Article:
Getting Root Access

If you need root access to your machine, contact SCS Facilities. The usual way we provide root access is to add an entry of the form
in the file .klogin.local in root's home directory (note: this is not necessarily the same as /). This entry will allow you to su using your username.root Kerberos instance password, and will also allow you to login as username.root. If you do not have a .root Kerberos instance, you can create one for yourself by using the instance manager. If you forget your .root instance password, you will have to contact SCS Facilities to have it changed. Because the above method of root access depends on Kerberos, and thus upon the network working, you may want to have a local root password. You can set a local root password password by becoming root and using the command:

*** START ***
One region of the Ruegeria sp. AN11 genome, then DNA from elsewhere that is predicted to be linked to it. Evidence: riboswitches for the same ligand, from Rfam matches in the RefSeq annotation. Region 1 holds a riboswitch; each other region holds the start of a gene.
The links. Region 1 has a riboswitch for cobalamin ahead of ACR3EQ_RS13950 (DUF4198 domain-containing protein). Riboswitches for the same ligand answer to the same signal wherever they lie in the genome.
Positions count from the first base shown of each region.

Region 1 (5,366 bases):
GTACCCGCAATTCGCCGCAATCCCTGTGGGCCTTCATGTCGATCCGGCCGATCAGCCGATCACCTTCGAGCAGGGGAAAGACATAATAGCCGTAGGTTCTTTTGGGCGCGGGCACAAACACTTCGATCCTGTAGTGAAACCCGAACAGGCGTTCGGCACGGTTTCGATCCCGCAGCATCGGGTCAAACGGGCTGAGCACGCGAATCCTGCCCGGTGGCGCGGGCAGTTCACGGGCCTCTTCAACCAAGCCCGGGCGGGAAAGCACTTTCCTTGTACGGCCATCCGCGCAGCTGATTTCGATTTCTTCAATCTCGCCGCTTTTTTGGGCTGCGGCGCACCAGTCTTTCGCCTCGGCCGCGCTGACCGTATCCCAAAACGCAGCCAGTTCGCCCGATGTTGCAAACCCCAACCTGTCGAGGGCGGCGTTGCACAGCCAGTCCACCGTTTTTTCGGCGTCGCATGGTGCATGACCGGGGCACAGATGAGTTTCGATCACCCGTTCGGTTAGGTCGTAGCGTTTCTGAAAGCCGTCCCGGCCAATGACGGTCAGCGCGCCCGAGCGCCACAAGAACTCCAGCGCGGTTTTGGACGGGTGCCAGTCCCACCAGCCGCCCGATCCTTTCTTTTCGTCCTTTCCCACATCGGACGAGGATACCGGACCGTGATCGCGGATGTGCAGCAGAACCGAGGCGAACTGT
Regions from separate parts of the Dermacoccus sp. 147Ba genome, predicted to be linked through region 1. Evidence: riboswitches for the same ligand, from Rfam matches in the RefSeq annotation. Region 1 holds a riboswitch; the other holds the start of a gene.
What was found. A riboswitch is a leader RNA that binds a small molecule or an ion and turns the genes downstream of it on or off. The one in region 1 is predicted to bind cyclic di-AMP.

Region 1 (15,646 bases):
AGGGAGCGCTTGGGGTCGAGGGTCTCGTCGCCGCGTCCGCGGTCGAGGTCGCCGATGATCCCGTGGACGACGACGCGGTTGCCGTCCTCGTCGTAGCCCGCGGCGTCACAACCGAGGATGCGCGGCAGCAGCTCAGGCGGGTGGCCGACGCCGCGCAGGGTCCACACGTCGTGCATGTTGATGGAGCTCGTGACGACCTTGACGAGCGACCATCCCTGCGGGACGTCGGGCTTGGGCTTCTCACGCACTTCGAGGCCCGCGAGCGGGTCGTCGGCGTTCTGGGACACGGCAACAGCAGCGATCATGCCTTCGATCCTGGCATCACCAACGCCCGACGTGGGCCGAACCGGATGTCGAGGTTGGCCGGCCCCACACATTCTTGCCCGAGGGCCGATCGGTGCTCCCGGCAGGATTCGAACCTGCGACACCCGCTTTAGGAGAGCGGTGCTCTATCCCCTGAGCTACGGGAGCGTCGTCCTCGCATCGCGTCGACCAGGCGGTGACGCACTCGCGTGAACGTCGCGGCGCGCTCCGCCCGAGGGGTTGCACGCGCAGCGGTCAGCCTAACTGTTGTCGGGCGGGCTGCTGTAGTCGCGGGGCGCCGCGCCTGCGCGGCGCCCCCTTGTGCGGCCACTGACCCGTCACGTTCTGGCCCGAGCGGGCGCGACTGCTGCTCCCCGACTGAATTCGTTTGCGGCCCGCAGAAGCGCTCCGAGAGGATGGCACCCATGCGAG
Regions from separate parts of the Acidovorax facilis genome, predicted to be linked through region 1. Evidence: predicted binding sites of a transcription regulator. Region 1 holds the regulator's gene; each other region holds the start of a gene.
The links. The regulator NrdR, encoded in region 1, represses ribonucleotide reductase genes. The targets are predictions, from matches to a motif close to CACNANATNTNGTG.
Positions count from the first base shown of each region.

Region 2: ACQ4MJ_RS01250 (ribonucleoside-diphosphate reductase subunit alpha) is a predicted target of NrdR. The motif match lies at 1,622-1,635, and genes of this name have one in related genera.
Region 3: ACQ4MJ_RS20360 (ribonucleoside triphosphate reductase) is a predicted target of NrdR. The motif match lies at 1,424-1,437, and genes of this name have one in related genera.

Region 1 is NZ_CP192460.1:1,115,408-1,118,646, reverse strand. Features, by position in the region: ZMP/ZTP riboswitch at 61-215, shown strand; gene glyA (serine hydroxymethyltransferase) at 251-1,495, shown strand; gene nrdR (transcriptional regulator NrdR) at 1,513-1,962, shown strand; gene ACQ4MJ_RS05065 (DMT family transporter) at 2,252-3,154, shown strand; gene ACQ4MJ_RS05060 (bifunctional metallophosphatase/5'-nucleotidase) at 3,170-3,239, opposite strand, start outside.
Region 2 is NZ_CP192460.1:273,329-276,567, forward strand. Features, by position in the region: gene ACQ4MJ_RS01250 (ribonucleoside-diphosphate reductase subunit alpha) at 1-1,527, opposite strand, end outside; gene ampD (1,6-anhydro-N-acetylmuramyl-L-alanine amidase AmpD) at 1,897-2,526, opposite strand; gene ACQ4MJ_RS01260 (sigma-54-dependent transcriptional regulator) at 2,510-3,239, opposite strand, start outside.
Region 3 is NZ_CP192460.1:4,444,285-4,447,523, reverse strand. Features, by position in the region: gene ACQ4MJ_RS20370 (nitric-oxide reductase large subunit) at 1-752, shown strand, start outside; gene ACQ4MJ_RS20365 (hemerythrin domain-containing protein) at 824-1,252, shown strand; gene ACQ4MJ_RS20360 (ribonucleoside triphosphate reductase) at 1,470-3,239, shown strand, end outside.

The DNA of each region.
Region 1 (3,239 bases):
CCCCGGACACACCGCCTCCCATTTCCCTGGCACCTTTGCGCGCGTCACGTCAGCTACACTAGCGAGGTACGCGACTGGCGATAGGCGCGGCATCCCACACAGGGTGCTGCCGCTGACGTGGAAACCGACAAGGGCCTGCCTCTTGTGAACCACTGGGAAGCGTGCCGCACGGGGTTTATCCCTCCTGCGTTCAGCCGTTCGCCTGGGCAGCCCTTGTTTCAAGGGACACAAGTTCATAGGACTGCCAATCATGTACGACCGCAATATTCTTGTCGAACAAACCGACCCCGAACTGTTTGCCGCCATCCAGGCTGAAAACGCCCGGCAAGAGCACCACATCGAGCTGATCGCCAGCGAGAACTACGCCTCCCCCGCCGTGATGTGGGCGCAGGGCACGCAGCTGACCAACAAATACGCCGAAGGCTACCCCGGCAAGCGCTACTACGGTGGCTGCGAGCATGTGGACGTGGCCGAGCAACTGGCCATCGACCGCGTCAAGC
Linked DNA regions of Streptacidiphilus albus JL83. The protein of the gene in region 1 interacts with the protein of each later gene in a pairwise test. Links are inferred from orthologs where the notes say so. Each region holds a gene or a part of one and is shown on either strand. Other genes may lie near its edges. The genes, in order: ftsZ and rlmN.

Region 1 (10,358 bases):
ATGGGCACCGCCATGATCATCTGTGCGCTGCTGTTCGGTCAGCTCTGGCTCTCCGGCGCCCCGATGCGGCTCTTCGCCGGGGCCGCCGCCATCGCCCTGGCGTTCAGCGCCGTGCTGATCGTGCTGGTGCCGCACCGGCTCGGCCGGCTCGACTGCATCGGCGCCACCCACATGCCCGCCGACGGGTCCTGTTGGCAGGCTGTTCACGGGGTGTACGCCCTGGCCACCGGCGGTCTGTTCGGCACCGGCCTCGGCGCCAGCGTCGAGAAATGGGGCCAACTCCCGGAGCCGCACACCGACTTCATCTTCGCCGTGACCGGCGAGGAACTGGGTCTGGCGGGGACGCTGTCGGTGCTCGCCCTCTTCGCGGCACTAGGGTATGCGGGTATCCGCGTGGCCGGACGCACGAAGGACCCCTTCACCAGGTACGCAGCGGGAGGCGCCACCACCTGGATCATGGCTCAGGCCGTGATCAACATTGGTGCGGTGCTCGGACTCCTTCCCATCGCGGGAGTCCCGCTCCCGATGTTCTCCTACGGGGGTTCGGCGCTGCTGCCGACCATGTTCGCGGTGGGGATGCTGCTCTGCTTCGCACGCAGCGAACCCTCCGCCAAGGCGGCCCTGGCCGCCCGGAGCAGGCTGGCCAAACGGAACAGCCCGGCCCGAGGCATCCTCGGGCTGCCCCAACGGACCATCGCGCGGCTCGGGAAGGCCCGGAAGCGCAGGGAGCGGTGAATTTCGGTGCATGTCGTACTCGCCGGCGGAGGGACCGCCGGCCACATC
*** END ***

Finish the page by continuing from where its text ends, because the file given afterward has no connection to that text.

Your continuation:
passwd root
Facilities generally does not make use of local root passwords, so feel free to set this password to whatever you wish (though please pick a secure password). You can bypass Kerberos authentication on login entirely by logging in as root:local This also works for other usernames. You can login as username -f to avoid running username's rc scripts upon login. Please do not change root's .klogin file, since that contains the necessary entries needed for Facilities staff members to access the machine. Also, please do not change root's home directory, since .klogin needs to be in root's home directory in order to enable remote access.

If you have a Linux host, you can boot it into single user mode by appending the word:

to the line in the GRUB menus. You may have to type